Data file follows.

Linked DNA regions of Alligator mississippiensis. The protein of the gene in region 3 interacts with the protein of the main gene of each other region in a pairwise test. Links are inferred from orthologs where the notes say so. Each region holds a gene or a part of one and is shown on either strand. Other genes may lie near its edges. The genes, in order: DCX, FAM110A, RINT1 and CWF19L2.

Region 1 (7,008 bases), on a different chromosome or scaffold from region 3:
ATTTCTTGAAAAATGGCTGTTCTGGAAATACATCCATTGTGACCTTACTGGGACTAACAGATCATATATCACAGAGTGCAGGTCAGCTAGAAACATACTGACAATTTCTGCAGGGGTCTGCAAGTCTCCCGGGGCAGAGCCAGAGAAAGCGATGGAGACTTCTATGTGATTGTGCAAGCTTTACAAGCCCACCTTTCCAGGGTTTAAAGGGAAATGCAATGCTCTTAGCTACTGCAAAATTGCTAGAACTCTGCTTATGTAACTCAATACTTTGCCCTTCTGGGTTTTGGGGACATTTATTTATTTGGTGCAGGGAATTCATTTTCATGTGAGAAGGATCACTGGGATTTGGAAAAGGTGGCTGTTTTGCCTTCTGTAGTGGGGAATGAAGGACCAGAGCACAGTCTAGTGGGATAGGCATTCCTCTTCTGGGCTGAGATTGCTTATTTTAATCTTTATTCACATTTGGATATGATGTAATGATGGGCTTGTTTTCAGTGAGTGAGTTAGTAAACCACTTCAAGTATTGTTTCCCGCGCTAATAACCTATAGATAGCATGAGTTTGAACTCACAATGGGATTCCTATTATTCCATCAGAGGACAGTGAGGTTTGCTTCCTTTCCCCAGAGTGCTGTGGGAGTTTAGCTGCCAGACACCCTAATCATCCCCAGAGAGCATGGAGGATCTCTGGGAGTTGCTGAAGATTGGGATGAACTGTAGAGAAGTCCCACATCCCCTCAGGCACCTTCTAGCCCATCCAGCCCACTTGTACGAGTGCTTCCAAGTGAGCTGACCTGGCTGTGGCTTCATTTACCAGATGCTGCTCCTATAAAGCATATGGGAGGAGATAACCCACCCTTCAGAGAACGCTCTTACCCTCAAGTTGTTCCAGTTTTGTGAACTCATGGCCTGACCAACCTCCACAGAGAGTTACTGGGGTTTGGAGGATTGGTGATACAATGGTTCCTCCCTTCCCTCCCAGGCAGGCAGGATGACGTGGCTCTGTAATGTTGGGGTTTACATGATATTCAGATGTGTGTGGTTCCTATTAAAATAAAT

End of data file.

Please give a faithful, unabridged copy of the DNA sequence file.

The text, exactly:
Linked DNA regions of Alligator mississippiensis. The protein of the gene in region 3 interacts with the protein of the main gene of each other region in a pairwise test. Links are inferred from orthologs where the notes say so. Each region holds a gene or a part of one and is shown on either strand. Other genes may lie near its edges. The genes, in order: DCX, FAM110A, RINT1 and CWF19L2.

Region 1 (7,008 bases), on a different chromosome or scaffold from region 3:
ATTTCTTGAAAAATGGCTGTTCTGGAAATACATCCATTGTGACCTTACTGGGACTAACAGATCATATATCACAGAGTGCAGGTCAGCTAGAAACATACTGACAATTTCTGCAGGGGTCTGCAAGTCTCCCGGGGCAGAGCCAGAGAAAGCGATGGAGACTTCTATGTGATTGTGCAAGCTTTACAAGCCCACCTTTCCAGGGTTTAAAGGGAAATGCAATGCTCTTAGCTACTGCAAAATTGCTAGAACTCTGCTTATGTAACTCAATACTTTGCCCTTCTGGGTTTTGGGGACATTTATTTATTTGGTGCAGGGAATTCATTTTCATGTGAGAAGGATCACTGGGATTTGGAAAAGGTGGCTGTTTTGCCTTCTGTAGTGGGGAATGAAGGACCAGAGCACAGTCTAGTGGGATAGGCATTCCTCTTCTGGGCTGAGATTGCTTATTTTAATCTTTATTCACATTTGGATATGATGTAATGATGGGCTTGTTTTCAGTGAGTGAGTTAGTAAACCACTTCAAGTATTGTTTCCCGCGCTAATAACCTATAGATAGCATGAGTTTGAACTCACAATGGGATTCCTATTATTCCATCAGAGGACAGTGAGGTTTGCTTCCTTTCCCCAGAGTGCTGTGGGAGTTTAGCTGCCAGACACCCTAATCATCCCCAGAGAGCATGGAGGATCTCTGGGAGTTGCTGAAGATTGGGATGAACTGTAGAGAAGTCCCACATCCCCTCAGGCACCTTCTAGCCCATCCAGCCCACTTGTACGAGTGCTTCCAAGTGAGCTGACCTGGCTGTGGCTTCATTTACCAGATGCTGCTCCTATAAAGCATATGGGAGGAGATAACCCACCCTTCAGAGAACGCTCTTACCCTCAAGTTGTTCCAGTTTTGTGAACTCATGGCCTGACCAACCTCCACAGAGAGTTACTGGGGTTTGGAGGATTGGTGATACAATGGTTCCTCCCTTCCCTCCCAGGCAGGCAGGATGACGTGGCTCTGTAATGTTGGGGTTTACATGATATTCAGATGTGTGTGGTTCCTATTAAAATAAAT